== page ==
Is there a link between non-alcoholic fatty liver disease aspects and pancreatic cancer? Results of a case-matched study

ACHILES QUEIROZ MONTEIRO DE REZENDE MARTINHO ANTÔNIO GESTIC MURILLO PIMENTEL UTRINI FELIPE DAVID MENDONÇA CHAIM HELENA PAES DE ALMEIDA DE SAITO ELINTON ADAMI CHAIM FRANCISCO CALLEJAS-NETO EVERTON CAZZO About the authors

ABSTRACT

Background and Aims:

An association between non-alcoholic fatty liver disease (NAFLD) and pancreatic ductal adenocarcinoma (PDAC) has been previously suggested. This study aims at investigating this association and at identifying potential links between variables of the NAFLD spectrum and PDAC.

Methods:

A cross-sectional case-matched analytical and comparative study was carried out to analyze patients undergoing surgical resection of PDAC and compare them to a control group of individuals undergoing cholecystectomy at a public tertiary teaching hospital, matched by sex, age and BMI. Hepatic histopathological examinations were compared between cases and controls.

Results:

Of 56 individuals, 36 were male (64.3%) and the median age was 61.5 years old (interquartile range: 57.5 - 70). The participants’ median BMI was 24.3 kg/m2 (interquartile range: 22.1-26.2 kg/m2). Microvesicular steatosis (p=0.04), hepatocellular ballooning (p=0.02), fibrosis (p=0.0003) and steatohepatitis (p=0.03) were significantly more frequent in the group of cases. Odds ratios for hepatocellular ballooning (6.2; 95%CI: 1.2-31.8; p=0.03), fibrosis (9.3; 95%CI: 2.5-34.1; p=0.0008) and steatohepatitis (3.9; 95%CI: 1.1-14.3; p=0.04) were statistically significant in relation to the PDAC prevalence.

Conclusions:

Significant associations were identified between histopathological aspects of NAFLD (microvesicular steatosis, hepatocellular ballooning, fibrosis, and steatohepatitis) and PDAC.

Keywords:
Non-alcoholic fatty liver disease; Fatty liver; Pancreatic neoplasms; Carcinogenesis; Carcinoma, Pancreatic Ductal

RESUMO

Histórico e objetivos:

a associação entre a doença hepática gordurosa não alcoólica (DHGNA) e o adenocarcinoma ductal pancreático (ACDP) foi sugerida anteriormente. Este estudo visa investigar esta associação e identificar possíveis ligações entre as variáveis do espectro da DHGNA e o ACDP.

Métodos:

foi realizado estudo transversal caso-controle analítico e comparativo para analisar pacientes submetidos a ressecção cirúrgica de ACDP e compará-los a grupo controle de indivíduos submetidos a colecistectomia em hospital público terciário de ensino, pareados por sexo, idade e IMC. Os exames histopatológicos hepáticos foram comparados entre casos e controles.

Resultados:

dos 56 indivíduos, 36 eram do sexo masculino (64,3%) e a idade mediana era de 61,5 anos de idade (intervalo interquartil 57,5-70). A mediana do IMC dos participantes foi de 24,3 kg/m2 (intervalo interquartil 22,1 26,2). Esteatose microvesicular (p = 0,04), balonização hepatocelular (p = 0,02), fibrose (p = 0,0003) e esteato-hepatite (p = 0,03) foram significativamente mais frequentes no grupo de casos. As razões de chances para balonização hepatocelular (6,2; IC 95%: 1,2 - 31,8; p = 0,03), fibrose (9,3; IC 95%: 2,5 - 34,1; p = 0,0008) e esteato-hepatite (3,9; IC 95%: 1,1 - 14,3; p = 0,04) foram estatisticamente significativas em relação à prevalência de ACDP.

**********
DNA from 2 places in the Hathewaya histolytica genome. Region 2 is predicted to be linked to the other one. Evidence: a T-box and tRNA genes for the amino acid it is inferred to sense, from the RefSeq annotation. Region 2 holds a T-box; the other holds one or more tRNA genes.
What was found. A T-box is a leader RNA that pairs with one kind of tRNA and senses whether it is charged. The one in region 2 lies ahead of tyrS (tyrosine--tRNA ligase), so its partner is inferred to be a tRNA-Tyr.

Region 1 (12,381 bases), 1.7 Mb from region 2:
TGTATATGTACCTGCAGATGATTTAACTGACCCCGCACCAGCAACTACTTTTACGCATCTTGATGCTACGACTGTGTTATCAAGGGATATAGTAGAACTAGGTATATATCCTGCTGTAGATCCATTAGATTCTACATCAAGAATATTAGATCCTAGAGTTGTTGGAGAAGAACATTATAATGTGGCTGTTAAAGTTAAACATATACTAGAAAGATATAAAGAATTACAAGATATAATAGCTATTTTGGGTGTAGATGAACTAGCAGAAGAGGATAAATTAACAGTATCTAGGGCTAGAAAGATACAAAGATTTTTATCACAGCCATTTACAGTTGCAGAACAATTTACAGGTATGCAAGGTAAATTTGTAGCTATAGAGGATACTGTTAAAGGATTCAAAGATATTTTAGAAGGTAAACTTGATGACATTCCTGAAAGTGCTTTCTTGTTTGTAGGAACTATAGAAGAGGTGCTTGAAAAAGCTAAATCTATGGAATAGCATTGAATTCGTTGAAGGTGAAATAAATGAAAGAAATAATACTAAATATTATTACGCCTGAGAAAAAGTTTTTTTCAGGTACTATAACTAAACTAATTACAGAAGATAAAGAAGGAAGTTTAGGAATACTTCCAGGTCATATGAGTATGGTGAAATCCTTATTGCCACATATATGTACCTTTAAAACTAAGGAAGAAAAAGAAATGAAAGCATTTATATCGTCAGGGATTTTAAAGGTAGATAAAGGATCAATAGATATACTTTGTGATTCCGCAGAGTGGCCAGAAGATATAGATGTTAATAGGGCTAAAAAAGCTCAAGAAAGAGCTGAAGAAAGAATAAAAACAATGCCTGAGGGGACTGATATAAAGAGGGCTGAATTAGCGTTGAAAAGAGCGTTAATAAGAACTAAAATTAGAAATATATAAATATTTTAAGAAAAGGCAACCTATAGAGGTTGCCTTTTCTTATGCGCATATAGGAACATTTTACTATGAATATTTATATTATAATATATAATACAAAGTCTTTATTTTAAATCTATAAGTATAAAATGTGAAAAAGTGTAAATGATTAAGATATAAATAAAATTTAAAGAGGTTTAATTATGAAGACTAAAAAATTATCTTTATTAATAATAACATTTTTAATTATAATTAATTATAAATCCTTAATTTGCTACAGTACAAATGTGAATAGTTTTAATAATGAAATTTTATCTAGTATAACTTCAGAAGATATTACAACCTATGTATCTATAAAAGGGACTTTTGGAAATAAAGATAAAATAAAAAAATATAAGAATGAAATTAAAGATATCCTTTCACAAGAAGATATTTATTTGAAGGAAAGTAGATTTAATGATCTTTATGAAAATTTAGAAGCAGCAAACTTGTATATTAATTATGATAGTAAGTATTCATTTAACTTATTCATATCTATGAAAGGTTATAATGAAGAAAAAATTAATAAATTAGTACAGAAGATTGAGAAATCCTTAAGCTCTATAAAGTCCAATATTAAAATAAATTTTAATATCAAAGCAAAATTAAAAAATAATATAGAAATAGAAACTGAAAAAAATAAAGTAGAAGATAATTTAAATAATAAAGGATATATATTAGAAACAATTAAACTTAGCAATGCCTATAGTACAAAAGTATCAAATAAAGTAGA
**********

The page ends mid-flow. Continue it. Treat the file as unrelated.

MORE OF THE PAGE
Conclusões:

houve associações significativas entre aspectos histopatológicos de DHGNA (esteatose microvesicular, balonização hepatocelular, fibrose e esteato-hepatite) e a ocorrência de ACDP.

Palavras chave:
Hepatopatia Gordurosa não Alcoólica; Fígado Gorduroso; Neoplasias Pancreáticas; Carcinogênese; Carcinoma Pancreático Ductal

INTRODUCTION

Non-alcoholic fatty liver disease (NAFLD) is currently the most common liver disease worldwide, affecting about 25% of the population. It ranges from simple hepatic steatosis - of which at least 5% of hepatocytes present with fat deposition - to more severe forms, such as non-alcoholic steatohepatitis (NASH), defined as steatosis associated with lobular inflammation and hepatocellular ballooning, and fibrosis, characterized by regenerative abnormalities that can lead to the disruption of the liver cyto-architecture (cirrhosis). NAFLD-associated cirrhosis is associated with a high risk of developing hepatocellular carcinoma11 Bedogni G, Miglioli L, Masutti F, Castiglione A, Crocè LS, Tiribelli C, et al. Incidence and natural course of fatty liver in the general population: the Dionysos study. Hepatology. 2007;46(5):1387-91.,22 Sanna C, Rosso C, Marietti M, Bugianesi E. Non-Alcoholic Fatty Liver Disease and Extra-Hepatic Cancers. Int J Mol Sci. 2016;17(5):717..

Studies on the association between NAFLD and extrahepatic neoplasms were conducted with a focus on several neoplasms of the digestive tract. The most representative data are focused on colorectal cancer, perhaps due to its higher incidence, but studies investigating an association with gastric, esophageal and pancreatic neoplasms have also been performed22 Sanna C, Rosso C, Marietti M, Bugianesi E. Non-Alcoholic Fatty Liver Disease and Extra-Hepatic Cancers. Int J Mol Sci. 2016;17(5):717.. Wong et al., in a study that correlated findings of colorectal neoplasms found at colonoscopy and NAFLD diagnosis through nuclear magnetic resonance by spectroscopy and liver biopsy, observed a higher incidence of polyps and colorectal neoplasm, especially in the group of patients with NASH compared to the control group of healthy individuals33 Wong VW, Wong GL, Tsang SW, Fan T, Chu WC, Woo J, et al. High prevalence of colorectal neoplasm in patients with non-alcoholic steatohepatitis. Gut. 2011;60(6):829-36..